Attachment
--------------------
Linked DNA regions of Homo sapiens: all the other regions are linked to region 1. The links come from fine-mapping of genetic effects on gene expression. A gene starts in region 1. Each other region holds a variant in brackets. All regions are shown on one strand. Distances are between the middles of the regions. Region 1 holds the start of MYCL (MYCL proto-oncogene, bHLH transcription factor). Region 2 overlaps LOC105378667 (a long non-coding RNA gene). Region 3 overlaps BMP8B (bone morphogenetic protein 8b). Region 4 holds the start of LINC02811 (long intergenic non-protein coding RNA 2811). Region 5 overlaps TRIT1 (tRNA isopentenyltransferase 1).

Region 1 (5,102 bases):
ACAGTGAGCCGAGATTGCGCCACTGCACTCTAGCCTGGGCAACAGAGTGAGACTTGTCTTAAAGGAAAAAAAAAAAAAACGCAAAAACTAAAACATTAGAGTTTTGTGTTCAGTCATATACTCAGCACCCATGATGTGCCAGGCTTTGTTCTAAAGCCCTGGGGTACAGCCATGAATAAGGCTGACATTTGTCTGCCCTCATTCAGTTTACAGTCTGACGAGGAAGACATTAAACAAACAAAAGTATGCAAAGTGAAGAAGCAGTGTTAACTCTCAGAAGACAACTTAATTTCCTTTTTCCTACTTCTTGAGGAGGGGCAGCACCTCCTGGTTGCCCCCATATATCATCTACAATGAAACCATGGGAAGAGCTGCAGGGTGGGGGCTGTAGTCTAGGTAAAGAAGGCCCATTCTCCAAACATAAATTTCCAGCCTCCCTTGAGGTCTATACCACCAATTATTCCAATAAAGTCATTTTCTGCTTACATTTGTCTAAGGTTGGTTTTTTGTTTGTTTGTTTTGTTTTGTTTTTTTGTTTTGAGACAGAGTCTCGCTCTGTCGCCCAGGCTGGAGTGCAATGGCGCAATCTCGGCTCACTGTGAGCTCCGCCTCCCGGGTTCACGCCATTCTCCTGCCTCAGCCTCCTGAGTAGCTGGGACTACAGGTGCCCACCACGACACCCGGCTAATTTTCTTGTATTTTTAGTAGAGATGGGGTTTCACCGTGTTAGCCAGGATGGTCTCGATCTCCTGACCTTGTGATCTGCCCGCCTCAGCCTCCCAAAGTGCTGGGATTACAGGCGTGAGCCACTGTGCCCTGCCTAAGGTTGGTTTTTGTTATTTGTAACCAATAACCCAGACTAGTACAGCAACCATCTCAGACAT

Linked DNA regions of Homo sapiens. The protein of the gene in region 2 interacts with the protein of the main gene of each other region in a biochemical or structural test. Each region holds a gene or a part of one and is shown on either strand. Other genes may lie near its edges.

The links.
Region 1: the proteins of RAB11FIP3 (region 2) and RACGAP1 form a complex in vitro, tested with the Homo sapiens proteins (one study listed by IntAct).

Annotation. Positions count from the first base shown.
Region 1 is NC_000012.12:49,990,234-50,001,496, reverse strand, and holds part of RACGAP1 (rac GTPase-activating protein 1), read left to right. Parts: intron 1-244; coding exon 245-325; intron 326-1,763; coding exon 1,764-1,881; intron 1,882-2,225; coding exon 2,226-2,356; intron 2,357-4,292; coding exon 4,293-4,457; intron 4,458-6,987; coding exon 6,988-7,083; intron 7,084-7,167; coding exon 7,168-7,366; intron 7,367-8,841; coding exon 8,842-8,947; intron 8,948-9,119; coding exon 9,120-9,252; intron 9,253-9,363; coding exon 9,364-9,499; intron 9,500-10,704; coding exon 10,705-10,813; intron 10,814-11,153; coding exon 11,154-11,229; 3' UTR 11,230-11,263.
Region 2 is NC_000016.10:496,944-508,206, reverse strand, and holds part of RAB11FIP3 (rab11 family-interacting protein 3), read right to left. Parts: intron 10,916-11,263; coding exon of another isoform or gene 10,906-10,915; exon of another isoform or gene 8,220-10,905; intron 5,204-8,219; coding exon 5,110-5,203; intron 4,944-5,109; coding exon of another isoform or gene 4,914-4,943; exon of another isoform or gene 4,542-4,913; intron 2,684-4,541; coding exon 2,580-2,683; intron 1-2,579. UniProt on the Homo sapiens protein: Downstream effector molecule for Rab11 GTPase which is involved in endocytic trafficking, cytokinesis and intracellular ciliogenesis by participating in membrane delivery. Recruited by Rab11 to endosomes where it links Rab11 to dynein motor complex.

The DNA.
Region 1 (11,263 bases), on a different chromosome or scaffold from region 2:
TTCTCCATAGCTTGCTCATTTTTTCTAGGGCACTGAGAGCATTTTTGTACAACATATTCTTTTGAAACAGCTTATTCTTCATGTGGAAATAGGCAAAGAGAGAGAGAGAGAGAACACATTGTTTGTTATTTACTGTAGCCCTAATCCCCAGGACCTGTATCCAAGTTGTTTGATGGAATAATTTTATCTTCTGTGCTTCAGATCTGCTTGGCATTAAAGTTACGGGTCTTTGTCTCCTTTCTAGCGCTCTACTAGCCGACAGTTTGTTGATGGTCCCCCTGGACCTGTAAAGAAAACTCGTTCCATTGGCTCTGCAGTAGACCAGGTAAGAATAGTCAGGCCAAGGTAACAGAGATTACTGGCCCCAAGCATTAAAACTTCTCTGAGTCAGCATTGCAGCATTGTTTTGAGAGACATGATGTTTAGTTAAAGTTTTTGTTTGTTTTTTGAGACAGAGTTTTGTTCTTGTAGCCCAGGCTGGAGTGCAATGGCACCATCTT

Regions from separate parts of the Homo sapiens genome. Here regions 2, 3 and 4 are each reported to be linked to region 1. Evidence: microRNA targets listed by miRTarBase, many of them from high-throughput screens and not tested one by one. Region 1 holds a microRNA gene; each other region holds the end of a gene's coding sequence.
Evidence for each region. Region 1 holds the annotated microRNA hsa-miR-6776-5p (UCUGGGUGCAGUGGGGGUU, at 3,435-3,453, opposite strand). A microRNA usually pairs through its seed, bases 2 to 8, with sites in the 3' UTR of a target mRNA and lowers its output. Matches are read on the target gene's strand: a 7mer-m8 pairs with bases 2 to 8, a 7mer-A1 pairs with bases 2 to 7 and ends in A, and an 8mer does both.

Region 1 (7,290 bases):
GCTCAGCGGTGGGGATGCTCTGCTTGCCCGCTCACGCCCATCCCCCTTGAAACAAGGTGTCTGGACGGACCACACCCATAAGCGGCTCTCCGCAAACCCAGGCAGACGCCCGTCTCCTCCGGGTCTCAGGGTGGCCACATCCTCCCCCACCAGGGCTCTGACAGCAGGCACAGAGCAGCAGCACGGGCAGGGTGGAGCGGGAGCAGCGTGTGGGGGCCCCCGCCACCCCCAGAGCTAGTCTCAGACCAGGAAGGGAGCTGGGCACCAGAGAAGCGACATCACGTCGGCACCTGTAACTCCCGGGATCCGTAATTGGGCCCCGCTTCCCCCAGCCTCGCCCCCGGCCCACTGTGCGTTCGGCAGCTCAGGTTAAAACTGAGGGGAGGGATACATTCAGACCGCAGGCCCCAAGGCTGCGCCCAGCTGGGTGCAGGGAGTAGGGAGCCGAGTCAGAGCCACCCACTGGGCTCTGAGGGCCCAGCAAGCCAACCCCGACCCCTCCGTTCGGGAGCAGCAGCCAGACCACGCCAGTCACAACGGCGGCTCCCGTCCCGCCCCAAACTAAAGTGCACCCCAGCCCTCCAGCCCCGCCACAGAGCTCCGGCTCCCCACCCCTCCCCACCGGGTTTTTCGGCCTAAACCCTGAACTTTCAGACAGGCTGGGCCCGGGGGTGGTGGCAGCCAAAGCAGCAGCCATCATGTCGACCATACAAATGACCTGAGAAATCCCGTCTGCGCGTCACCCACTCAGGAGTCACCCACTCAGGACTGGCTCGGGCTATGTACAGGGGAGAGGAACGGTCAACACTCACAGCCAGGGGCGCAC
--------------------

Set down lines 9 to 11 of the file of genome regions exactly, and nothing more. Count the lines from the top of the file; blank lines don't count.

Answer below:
Region 2 is NC_000016.10:496,944-508,206, reverse strand, and holds part of RAB11FIP3 (rab11 family-interacting protein 3), read right to left. Parts: intron 10,916-11,263; coding exon of another isoform or gene 10,906-10,915; exon of another isoform or gene 8,220-10,905; intron 5,204-8,219; coding exon 5,110-5,203; intron 4,944-5,109; coding exon of another isoform or gene 4,914-4,943; exon of another isoform or gene 4,542-4,913; intron 2,684-4,541; coding exon 2,580-2,683; intron 1-2,579. UniProt on the Homo sapiens protein: Downstream effector molecule for Rab11 GTPase which is involved in endocytic trafficking, cytokinesis and intracellular ciliogenesis by participating in membrane delivery. Recruited by Rab11 to endosomes where it links Rab11 to dynein motor complex.

The DNA.
Region 1 (11,263 bases), on a different chromosome or scaffold from region 2: